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All things are wonderfully ordered for us by God. Such has been my experience for a long time past. If only we will wait and watch, the way will open for us.
Where shall I begin with my history as a Missionary? When I was a child, it was my mother’s hope and wish that I should bear the glad tidings of the Gospel to distant lands. She was a Missionary in heart herself, and it was her earnest desire that one of her boys would grow up to devote himself to that most blessed work.
However there seemed little likelihood of her wishes being fulfilled. I disliked the idea of going to Oxford as my brothers had done. A wild free life away from the restraints of civilization was my idea of happiness, and after studying agriculture for a year or two in England, I bade farewell to my native shores and started for Canada.
Then God took me in hand. I had been only three days in the country when He put it into my heart to become a Missionary. The impulse came suddenly, irresistibly. In a few days it was all settled. Farming was given up, and I entered upon my course as a theological student. That same summer I spent a month or six weeks on an Indian Reserve, and became, as people would say, infatuated with the Indians. For this and other reasons, I preferred remaining in Canada that I might study for the ministry, to returning to England; and whenever opportunity allowed, I paid a visit to some Indian Reserve, or went on an exploring tour up the great lakes.
After rather more than two years’ preparation, I returned to England, and in December, 1867, was ordained deacon at the Chapel Royal, by the Bishop of London, Dr. Tait, afterwards Archbishop of Canterbury.
Shortly after this, it was arranged that I should go out again to Canada as a Missionary to the Ojebway Indians, under the auspices of the Church Missionary Society, the Rev. Henry Venn being then Hon. Secretary, and on July 1, 1868, accompanied by my wife and an old faithful servant named Jane, we started for Canada.
My wife, accustomed to the refinement and comforts of a beautiful old rectory home in Gloucestershire, knew not whither she was going–she had never been out of England before, and all was new and strange to her. Indeed, I for my part was going out also, “not knowing whither I went.” Whether our lot would be cast in one of the older and more civilised dioceses of Canada, or whether we should find a home on the very outskirts of civilization, I knew not. My instructions from the Church Missionary Society Committee, were simply to go first to London, Ont., where the late Bishop of Huron (Dr. Cronyn) then lived, and from thence to travel around and select what might seem to be the best spot to make the centre for a new mission. We had thought of Cape Croker on the Georgian Bay, and we had thought of Michipicoten, on Lake Superior,–but nothing could be settled until after our arrival in Canada, and as for my wife she was content to go with me wherever I went.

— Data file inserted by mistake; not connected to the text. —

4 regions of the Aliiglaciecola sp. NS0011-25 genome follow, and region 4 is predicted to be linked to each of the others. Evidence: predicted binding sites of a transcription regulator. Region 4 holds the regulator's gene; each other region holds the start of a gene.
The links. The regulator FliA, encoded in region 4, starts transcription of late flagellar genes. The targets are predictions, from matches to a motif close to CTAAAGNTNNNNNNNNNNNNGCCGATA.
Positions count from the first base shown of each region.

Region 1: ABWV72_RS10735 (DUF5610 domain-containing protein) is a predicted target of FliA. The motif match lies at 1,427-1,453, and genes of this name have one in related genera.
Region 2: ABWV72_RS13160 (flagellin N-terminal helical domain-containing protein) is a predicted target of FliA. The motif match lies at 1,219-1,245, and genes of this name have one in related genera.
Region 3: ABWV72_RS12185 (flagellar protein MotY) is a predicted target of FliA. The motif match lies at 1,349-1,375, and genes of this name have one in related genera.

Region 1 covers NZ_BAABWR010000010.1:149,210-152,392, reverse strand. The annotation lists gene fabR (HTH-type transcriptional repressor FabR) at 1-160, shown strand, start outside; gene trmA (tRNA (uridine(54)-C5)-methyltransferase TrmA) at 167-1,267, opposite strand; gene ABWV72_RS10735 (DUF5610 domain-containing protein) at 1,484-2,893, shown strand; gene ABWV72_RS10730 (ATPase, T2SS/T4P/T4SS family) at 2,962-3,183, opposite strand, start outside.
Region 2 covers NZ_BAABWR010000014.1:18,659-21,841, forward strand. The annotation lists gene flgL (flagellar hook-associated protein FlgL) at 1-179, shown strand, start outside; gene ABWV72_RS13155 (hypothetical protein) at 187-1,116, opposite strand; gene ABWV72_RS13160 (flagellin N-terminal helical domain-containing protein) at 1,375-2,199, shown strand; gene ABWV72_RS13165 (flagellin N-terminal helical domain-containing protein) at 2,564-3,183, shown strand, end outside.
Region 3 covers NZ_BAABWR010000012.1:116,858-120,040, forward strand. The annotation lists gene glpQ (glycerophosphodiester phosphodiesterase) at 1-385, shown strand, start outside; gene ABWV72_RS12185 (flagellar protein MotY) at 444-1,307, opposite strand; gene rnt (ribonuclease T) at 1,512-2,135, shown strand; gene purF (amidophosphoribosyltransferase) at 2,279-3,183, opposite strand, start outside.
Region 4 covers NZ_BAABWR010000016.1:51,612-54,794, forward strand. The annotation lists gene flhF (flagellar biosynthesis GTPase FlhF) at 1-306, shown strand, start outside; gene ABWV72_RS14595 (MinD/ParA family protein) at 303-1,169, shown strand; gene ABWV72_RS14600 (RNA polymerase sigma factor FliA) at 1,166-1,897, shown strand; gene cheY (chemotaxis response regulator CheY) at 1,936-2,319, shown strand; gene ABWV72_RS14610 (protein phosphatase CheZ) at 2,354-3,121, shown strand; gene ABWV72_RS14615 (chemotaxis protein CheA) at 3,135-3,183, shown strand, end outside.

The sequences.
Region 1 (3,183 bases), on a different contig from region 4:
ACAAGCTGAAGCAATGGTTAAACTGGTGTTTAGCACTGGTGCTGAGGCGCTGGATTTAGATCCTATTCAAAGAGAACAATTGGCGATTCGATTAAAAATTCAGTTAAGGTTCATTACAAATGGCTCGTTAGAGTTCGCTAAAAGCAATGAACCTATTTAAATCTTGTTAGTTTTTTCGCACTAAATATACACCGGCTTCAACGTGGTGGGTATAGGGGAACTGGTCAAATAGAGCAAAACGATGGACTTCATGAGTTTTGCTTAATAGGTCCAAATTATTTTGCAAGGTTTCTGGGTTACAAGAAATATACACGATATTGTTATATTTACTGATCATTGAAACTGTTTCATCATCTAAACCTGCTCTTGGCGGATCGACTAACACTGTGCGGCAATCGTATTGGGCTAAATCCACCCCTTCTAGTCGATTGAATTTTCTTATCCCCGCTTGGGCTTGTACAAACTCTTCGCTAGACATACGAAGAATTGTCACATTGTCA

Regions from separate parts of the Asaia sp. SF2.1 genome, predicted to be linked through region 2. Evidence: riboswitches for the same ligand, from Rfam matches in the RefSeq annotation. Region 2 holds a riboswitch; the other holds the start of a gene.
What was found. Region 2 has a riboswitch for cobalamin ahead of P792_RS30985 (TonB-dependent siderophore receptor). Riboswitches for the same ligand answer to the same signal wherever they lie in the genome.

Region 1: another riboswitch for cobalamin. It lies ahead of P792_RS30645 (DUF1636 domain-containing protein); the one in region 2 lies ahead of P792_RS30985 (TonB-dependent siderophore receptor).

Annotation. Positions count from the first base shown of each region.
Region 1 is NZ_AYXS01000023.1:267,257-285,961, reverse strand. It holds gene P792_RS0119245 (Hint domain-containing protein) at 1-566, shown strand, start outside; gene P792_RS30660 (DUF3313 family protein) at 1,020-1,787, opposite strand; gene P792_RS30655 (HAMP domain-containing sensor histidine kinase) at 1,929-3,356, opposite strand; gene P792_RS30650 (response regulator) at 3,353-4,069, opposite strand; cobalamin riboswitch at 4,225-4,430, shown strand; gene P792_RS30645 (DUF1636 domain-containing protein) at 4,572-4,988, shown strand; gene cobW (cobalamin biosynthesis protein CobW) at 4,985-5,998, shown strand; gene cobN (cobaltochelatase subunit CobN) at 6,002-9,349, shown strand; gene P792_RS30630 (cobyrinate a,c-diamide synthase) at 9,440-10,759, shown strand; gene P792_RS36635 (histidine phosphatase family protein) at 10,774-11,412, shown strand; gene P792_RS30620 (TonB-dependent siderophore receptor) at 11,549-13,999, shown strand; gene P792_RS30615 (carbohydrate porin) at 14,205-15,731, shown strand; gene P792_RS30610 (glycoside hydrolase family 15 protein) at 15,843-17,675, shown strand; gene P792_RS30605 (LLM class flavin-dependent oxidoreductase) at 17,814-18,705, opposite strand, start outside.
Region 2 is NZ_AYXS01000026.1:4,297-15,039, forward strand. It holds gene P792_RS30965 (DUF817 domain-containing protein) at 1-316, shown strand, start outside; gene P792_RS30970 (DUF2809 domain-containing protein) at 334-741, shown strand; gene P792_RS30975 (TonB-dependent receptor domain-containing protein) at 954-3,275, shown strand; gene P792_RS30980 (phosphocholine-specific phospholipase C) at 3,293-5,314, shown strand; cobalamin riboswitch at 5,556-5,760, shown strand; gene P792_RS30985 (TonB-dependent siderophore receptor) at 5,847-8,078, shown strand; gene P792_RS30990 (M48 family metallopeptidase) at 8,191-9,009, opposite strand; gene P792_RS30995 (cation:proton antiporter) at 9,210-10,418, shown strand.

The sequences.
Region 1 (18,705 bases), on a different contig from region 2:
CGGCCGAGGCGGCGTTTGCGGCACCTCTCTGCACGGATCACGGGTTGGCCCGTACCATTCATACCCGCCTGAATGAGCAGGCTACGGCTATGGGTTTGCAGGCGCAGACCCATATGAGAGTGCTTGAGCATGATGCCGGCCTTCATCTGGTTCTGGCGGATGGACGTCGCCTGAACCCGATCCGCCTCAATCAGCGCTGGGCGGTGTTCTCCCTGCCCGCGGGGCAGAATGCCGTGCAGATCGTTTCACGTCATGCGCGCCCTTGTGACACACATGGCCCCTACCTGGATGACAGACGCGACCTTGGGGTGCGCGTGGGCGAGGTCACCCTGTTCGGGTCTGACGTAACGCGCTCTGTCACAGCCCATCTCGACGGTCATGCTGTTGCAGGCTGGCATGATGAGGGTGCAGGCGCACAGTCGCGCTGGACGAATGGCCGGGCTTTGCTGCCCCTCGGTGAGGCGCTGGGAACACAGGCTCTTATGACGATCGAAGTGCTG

We had a splendid view of icebergs on the eighth day of our voyage. It was a clear, keen morning reminding one of Christmas time, the sailors were washing the decks and all looked merry and bright, and around on all sides were icebergs of every size and shape, some looking like great sea monsters bobbing up and down on the water, others as if a large extent of Dover Cliff were floating past. Twenty-seven we counted at one time, and during the morning fully 150 must have passed us. “Ah,” said an old sailor, “if one of them had touched us, this ship wouldn’t be here.” Then came the excitement of whales, spouting in the deep, and at 10 a.m., on July 10th, the rocky coast of Belle Isle was in sight.
When we landed at Quebec, the heat was intense, the glass standing at 99 deg. in the shade. My wife’s first experiences of Canada are described in a letter home, dated from London, Ont., July 22nd, ’68. “At 4 p.m. we left Quebec and started by boat for Montreal. The boats for the lakes and river are simply splendid,–such large handsome saloons and everything very nice, except that we had only one small towel between us and very little water. After leaving Montreal we had to go through a succession of locks which was slow work and made us feel the heat very much. On Wednesday it was a little cooler, and we were able to enjoy the most lovely scenery I had ever beheld, ‘the thousand isles,’–that alone is quite worth coming out for. From Hamilton we took train to London. No one can remember such a summer before, for the last three weeks the glass has been standing at between 103 deg. and 99 deg. except in the evening, when we think it cold if it goes down to 80 deg. The boarding-house we are in is cool and clean and quite English-like about a mile from the so-called town.”
Almost immediately after settling in at our London boarding-house I started on my first Missionary tour, the object being to choose a spot suitable for the centre of our Mission.